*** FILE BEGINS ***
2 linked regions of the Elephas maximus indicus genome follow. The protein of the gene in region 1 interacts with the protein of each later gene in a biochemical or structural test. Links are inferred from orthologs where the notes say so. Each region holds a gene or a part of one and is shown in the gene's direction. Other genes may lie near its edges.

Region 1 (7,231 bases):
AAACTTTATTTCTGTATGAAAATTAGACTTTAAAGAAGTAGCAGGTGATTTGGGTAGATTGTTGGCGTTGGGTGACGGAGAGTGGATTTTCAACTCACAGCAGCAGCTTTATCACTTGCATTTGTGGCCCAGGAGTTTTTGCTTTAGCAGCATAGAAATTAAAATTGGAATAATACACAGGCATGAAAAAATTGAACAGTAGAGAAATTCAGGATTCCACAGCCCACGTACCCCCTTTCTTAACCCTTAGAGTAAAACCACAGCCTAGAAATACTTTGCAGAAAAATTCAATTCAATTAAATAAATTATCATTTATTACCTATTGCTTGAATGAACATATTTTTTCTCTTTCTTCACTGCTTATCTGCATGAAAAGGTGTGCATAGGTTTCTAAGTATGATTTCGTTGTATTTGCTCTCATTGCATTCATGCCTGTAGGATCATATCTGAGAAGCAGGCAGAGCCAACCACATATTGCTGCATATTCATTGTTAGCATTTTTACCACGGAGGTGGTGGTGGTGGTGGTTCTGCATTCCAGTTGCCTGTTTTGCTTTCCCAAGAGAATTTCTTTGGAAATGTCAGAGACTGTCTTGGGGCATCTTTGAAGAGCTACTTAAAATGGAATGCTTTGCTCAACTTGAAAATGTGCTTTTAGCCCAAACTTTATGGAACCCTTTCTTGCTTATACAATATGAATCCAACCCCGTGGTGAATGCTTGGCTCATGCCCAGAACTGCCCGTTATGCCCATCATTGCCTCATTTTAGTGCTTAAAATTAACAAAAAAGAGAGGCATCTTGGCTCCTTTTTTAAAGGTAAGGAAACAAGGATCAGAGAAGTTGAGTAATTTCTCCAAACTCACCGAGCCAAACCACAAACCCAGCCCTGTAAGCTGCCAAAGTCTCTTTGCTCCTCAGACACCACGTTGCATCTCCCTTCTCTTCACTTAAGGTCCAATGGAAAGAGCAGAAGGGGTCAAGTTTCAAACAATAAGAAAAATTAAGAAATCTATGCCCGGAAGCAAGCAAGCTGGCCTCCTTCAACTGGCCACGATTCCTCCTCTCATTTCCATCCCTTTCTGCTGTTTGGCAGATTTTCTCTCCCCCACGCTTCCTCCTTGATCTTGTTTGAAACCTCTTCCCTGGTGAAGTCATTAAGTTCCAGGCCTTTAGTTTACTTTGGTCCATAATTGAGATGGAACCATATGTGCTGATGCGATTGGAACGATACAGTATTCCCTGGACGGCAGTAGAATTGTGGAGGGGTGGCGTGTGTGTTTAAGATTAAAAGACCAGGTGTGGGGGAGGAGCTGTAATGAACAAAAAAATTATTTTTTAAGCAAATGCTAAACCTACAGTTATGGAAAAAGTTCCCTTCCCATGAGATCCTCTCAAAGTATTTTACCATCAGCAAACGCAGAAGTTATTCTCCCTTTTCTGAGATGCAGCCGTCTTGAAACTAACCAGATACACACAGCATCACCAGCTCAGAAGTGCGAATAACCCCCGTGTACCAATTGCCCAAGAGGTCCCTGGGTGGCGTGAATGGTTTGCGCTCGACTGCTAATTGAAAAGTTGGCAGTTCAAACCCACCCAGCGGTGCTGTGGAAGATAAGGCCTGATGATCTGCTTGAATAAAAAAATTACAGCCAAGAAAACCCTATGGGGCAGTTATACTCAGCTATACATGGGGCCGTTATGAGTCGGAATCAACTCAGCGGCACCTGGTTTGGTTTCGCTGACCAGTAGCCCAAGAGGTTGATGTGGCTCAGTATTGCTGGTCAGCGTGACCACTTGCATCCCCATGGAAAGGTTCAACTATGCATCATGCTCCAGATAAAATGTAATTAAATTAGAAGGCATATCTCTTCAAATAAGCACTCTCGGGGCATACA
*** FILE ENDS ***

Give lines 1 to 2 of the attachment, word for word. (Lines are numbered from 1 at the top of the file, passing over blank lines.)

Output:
2 linked regions of the Elephas maximus indicus genome follow. The protein of the gene in region 1 interacts with the protein of each later gene in a biochemical or structural test. Links are inferred from orthologs where the notes say so. Each region holds a gene or a part of one and is shown in the gene's direction. Other genes may lie near its edges.

Region 1 (7,231 bases):